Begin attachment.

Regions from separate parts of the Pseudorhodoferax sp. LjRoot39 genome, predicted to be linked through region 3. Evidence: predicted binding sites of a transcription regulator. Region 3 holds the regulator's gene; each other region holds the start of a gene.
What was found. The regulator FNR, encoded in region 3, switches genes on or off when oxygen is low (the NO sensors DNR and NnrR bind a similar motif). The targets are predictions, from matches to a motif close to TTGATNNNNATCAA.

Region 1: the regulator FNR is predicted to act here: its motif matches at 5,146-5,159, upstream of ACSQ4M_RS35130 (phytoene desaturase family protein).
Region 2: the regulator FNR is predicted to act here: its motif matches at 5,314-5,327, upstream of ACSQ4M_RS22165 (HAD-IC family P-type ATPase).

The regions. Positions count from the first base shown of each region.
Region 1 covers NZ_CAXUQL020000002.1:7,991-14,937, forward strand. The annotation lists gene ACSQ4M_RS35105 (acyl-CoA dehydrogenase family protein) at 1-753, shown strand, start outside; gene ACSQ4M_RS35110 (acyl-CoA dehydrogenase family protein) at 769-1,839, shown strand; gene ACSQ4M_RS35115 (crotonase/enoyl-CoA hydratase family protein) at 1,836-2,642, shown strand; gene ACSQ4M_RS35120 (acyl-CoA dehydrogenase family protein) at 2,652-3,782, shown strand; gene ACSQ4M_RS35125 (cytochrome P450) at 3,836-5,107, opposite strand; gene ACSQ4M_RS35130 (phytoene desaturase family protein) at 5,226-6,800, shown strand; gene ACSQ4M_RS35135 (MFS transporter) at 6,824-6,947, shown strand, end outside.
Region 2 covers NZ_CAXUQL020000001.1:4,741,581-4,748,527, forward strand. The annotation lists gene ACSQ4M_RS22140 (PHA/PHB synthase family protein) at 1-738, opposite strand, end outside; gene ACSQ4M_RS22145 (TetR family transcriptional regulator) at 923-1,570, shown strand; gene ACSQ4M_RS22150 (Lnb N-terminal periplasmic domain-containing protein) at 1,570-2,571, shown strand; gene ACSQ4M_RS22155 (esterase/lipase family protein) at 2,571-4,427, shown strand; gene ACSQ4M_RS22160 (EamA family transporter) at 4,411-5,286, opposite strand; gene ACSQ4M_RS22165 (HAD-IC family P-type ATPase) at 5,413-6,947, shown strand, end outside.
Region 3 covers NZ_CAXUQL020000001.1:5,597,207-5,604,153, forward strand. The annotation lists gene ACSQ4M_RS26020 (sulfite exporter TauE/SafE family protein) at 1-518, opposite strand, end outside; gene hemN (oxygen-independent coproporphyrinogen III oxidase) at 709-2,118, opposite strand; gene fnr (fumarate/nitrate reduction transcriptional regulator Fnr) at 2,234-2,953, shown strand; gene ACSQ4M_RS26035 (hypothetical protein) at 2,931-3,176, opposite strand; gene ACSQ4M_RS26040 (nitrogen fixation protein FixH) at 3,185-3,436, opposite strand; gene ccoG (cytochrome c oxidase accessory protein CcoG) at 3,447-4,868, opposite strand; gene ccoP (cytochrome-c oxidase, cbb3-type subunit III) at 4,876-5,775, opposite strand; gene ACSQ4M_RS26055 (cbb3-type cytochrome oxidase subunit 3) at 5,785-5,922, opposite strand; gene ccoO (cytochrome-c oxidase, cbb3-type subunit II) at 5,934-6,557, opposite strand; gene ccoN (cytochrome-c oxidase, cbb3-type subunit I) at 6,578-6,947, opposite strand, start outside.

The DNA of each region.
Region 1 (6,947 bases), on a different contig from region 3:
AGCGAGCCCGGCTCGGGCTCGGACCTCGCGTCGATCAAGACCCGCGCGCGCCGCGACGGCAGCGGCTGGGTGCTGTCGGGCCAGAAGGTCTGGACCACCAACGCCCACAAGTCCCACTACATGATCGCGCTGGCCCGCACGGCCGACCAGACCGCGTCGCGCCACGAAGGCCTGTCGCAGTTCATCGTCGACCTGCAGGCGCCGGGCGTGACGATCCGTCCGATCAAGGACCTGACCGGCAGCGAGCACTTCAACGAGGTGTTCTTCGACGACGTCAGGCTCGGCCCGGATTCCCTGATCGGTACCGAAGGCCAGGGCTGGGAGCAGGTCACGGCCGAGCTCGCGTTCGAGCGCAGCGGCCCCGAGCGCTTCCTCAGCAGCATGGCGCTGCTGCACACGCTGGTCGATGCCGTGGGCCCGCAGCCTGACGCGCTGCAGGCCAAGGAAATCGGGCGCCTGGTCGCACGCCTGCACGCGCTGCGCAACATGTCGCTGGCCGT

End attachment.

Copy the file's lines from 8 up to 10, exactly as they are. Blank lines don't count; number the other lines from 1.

Region 3 covers NZ_CAXUQL020000001.1:5,597,207-5,604,153, forward strand. The annotation lists gene ACSQ4M_RS26020 (sulfite exporter TauE/SafE family protein) at 1-518, opposite strand, end outside; gene hemN (oxygen-independent coproporphyrinogen III oxidase) at 709-2,118, opposite strand; gene fnr (fumarate/nitrate reduction transcriptional regulator Fnr) at 2,234-2,953, shown strand; gene ACSQ4M_RS26035 (hypothetical protein) at 2,931-3,176, opposite strand; gene ACSQ4M_RS26040 (nitrogen fixation protein FixH) at 3,185-3,436, opposite strand; gene ccoG (cytochrome c oxidase accessory protein CcoG) at 3,447-4,868, opposite strand; gene ccoP (cytochrome-c oxidase, cbb3-type subunit III) at 4,876-5,775, opposite strand; gene ACSQ4M_RS26055 (cbb3-type cytochrome oxidase subunit 3) at 5,785-5,922, opposite strand; gene ccoO (cytochrome-c oxidase, cbb3-type subunit II) at 5,934-6,557, opposite strand; gene ccoN (cytochrome-c oxidase, cbb3-type subunit I) at 6,578-6,947, opposite strand, start outside.

The DNA of each region.
Region 1 (6,947 bases), on a different contig from region 3: